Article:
It should be noted that a portion of the computational power is required for performing the splitting and merging of particles when using CPS. However, we are able to achieve results with an accuracy, which is similar to that when a uniform resolution with particle size = 10 mm is used – with only about half of the computational time required for simulation.
This shows that CPS can be effectively applied to cases such as the breaking dam flow, by keeping the particle size large for the bulk of the flow and reducing the particle size in the regions which need to be investigated closely.
Figures 3 and 4 show a qualitative comparison between the breaking dam flow simulated with PreonLab and snapshots from the experiment  at 0.4 s and 0.56 s, respectively:
Figure 3: Snapshot of the dam break simulation (right) compared with the experiment (left) at time 0.4 s.
The following video showcases the breaking dam flow with a box-shaped obstacle in the flow simulated with PreonLab for a total of 6 seconds (simulated flow from the uniform resolution simulation has been used for rendering purposes).
The flow simulated with PreonLab is quantitatively compared with the measured data by analyzing the water height at 2 locations in the tank (H2 and H4), and the pressure exerted by the water at 4 locations (P1, P3, P5 and P7) on the obstacle, corresponding to the results published in .
Note: The measured values for pressure at P1, P3, P5 and P7 published in  show an initial value of 1000 Pa acting on the obstacle – even at t = 0 s, where the flow has not reached the obstacle. Since no direct explanation for this pressure value could be found in the paper, this offset of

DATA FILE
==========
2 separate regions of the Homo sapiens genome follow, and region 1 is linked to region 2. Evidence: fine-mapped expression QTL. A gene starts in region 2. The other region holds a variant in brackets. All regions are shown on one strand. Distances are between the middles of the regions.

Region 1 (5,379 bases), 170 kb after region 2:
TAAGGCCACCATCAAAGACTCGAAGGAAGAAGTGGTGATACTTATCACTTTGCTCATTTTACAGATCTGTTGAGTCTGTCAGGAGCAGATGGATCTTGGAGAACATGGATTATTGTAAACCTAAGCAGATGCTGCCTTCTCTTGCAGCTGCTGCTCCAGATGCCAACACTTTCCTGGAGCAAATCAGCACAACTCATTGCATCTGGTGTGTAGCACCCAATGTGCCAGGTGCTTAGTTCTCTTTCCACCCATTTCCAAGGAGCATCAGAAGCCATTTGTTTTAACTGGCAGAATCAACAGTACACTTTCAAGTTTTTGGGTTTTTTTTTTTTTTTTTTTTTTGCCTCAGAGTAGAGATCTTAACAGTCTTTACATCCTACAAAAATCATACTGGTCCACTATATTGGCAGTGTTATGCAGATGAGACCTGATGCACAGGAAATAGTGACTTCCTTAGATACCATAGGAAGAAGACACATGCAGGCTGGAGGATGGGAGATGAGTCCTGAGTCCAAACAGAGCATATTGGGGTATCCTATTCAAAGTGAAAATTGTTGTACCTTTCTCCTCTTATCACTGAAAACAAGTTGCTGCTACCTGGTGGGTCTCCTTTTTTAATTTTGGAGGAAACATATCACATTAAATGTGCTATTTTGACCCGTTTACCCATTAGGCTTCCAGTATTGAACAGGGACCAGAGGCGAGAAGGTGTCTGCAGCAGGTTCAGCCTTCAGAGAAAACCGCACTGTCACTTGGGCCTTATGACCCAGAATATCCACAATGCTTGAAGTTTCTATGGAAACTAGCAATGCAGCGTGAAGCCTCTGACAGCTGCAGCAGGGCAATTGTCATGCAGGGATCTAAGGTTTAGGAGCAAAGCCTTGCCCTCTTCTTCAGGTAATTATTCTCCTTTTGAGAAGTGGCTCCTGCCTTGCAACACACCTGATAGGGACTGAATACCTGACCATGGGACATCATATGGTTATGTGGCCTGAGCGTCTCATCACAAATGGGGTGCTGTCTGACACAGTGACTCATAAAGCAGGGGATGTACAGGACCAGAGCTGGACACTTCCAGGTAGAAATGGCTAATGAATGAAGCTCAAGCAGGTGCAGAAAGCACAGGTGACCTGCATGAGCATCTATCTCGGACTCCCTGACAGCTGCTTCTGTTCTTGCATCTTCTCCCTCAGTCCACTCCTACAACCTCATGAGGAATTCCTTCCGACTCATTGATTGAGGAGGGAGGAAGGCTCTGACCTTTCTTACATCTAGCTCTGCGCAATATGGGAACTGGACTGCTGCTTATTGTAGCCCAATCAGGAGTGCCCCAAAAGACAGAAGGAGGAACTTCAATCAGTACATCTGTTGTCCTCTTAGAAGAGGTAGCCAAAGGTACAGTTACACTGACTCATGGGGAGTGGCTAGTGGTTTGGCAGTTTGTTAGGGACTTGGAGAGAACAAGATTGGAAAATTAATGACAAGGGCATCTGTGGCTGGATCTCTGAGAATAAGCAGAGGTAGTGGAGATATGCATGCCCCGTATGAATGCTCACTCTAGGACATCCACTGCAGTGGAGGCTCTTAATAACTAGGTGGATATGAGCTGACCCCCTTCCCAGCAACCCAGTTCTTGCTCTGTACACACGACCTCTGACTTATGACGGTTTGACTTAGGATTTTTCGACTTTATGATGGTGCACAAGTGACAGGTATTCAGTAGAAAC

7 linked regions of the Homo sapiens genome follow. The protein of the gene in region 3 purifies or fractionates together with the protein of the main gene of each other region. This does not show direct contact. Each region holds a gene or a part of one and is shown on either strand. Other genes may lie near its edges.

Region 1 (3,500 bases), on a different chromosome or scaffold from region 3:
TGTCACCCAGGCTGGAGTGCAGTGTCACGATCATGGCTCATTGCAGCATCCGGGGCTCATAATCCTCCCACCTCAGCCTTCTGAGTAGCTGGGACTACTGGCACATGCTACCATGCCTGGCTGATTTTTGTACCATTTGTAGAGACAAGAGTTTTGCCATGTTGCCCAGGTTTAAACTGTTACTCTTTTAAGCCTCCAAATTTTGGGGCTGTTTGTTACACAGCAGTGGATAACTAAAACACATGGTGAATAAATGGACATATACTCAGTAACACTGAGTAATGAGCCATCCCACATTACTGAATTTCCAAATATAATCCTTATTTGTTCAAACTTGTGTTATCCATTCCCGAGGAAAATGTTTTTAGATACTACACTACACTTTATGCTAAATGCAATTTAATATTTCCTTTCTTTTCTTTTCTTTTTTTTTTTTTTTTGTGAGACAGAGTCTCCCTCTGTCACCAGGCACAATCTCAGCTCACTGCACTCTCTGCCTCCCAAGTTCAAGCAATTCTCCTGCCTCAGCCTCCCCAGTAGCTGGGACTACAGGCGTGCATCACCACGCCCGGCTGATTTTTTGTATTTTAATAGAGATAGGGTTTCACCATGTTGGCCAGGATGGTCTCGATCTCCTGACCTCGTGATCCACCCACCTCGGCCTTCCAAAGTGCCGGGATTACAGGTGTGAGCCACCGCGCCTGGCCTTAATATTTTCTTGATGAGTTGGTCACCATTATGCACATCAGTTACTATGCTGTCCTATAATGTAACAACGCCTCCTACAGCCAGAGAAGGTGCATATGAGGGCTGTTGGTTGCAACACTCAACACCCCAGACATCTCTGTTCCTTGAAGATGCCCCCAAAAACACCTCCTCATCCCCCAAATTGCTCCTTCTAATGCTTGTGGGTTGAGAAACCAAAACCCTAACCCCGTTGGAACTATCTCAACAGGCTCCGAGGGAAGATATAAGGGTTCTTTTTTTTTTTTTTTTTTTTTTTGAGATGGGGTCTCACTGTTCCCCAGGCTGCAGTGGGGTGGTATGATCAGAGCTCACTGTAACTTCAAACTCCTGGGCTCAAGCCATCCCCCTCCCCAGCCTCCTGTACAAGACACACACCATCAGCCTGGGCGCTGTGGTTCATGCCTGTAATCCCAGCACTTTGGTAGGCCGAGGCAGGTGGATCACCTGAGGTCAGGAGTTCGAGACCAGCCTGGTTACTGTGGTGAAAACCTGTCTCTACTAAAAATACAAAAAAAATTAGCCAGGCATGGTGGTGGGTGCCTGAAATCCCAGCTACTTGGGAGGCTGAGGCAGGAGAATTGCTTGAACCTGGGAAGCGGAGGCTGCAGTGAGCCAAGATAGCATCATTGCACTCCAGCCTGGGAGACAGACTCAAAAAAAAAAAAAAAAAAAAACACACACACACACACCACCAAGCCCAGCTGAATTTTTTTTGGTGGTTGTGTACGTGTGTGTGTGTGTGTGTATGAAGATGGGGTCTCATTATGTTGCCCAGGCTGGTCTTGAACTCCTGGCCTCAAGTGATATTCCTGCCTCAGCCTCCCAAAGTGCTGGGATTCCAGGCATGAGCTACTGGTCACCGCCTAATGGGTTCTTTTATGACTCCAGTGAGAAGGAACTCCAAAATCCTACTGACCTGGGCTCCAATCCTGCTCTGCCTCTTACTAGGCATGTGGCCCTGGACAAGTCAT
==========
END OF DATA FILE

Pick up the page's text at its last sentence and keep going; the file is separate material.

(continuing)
1000 Pa was deducted from the experiment data used for the comparisons in the following figures.
Figure 5a: Height in (m) after 6 s of simulation at location H2: Comparison between simulation results using a uniform resolution, simulation results using CPS and experimental data.
All the quantitative results show an overall good agreement with the experiment results. A slight delay can be observed with the simulated data around 4 s at height sensor H4 and between 4.5 s and 5 s at height sensor H2 as well as at the pressure sensors. This possibly occurs due to minor differences in the simulated wave propagation between two simulation time steps which are prominently visible due to getting accumulated towards the later part of the simulation. Similar delays can also be observed with the original simulation results by .
The results presented in this article showcase the capabilities of PreonLab for investigating free surface flows.
Using CPS, the computational effort can be kept to a minimum without compromising on the accuracy of the results in the region of interest.
 K. M. T. Kleefsman, G. Fekken, A. E. P Veldman, B. Iwanowski, and B. Buchner, A Volume-of-Fluid based simulation method for wave impact problems. J. Comp. Phys., 206:363–393, 2005
 SPH European Research Interest Community SIG, R.Issa and D. Violeau, Test-Case 2 3D dam breaking, Test 02 (spheric-sph.org)